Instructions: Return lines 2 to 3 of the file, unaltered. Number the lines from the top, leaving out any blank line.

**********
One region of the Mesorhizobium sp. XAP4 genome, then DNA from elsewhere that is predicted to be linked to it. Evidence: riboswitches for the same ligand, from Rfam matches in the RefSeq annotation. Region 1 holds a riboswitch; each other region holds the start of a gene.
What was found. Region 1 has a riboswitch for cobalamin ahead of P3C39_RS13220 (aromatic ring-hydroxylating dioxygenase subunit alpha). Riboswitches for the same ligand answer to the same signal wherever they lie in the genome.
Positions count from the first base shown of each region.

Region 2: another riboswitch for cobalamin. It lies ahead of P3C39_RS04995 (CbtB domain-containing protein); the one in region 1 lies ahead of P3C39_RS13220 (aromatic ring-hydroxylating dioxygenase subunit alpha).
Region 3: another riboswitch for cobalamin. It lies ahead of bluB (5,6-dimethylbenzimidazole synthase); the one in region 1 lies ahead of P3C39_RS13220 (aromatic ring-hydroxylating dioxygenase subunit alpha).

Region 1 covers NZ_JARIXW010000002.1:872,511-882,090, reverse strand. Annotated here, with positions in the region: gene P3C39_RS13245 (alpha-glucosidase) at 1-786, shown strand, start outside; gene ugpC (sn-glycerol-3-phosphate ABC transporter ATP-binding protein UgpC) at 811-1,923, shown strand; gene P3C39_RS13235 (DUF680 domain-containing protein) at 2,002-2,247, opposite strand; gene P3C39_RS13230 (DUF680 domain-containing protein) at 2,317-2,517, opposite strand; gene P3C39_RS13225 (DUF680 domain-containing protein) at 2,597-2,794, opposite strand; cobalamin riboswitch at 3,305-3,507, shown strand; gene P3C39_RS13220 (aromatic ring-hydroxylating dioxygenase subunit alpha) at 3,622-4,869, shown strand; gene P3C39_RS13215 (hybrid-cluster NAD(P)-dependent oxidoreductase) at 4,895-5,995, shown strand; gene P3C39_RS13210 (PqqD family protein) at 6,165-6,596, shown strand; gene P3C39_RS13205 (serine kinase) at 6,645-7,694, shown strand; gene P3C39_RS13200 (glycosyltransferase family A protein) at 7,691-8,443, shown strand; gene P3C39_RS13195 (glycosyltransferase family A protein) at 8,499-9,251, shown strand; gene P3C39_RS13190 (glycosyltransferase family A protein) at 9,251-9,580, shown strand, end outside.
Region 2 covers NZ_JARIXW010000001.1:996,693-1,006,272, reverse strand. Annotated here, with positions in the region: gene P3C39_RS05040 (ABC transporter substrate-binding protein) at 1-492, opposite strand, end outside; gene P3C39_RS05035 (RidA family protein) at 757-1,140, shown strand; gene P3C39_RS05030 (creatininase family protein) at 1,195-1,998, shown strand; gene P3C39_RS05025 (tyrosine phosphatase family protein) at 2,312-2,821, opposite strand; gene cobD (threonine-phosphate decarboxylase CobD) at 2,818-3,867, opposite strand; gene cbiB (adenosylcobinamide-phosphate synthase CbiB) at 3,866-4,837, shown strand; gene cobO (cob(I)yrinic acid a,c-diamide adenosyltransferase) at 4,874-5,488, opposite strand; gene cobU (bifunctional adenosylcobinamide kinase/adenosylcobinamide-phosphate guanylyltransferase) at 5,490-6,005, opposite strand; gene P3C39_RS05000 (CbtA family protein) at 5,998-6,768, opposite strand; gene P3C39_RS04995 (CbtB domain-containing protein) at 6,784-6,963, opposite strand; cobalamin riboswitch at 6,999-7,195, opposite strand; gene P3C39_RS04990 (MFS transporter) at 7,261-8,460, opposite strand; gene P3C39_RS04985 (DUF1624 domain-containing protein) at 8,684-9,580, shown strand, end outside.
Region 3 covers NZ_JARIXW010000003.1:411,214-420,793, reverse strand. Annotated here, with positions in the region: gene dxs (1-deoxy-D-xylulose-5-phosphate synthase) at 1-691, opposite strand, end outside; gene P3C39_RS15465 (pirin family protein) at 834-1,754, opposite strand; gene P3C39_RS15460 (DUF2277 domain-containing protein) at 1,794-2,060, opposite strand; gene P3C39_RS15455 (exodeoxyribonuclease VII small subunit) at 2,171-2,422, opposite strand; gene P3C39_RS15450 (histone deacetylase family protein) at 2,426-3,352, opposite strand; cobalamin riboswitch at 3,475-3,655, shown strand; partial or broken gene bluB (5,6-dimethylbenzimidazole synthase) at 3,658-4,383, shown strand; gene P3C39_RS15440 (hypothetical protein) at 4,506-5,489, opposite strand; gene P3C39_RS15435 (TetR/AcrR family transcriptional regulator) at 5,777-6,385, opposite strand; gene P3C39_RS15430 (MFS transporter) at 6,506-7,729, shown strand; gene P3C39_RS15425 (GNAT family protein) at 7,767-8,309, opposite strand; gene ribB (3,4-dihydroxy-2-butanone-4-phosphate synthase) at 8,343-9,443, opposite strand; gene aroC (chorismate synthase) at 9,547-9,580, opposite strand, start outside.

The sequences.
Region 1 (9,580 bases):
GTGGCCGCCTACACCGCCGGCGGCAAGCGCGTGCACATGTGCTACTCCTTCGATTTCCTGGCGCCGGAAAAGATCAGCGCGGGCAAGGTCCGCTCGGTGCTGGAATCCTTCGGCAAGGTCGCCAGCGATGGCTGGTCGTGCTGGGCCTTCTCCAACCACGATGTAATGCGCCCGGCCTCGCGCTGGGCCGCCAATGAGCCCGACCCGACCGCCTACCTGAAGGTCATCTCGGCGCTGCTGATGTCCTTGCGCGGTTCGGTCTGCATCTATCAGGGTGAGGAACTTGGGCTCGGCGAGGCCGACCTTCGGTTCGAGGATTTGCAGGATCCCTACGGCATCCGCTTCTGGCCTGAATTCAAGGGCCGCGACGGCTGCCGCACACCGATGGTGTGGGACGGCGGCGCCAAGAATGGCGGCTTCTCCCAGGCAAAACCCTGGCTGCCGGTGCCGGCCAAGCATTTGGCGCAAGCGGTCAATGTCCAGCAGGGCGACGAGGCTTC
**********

What was found. Region 1 has a riboswitch for cobalamin ahead of P3C39_RS13220 (aromatic ring-hydroxylating dioxygenase subunit alpha). Riboswitches for the same ligand answer to the same signal wherever they lie in the genome.
Positions count from the first base shown of each region.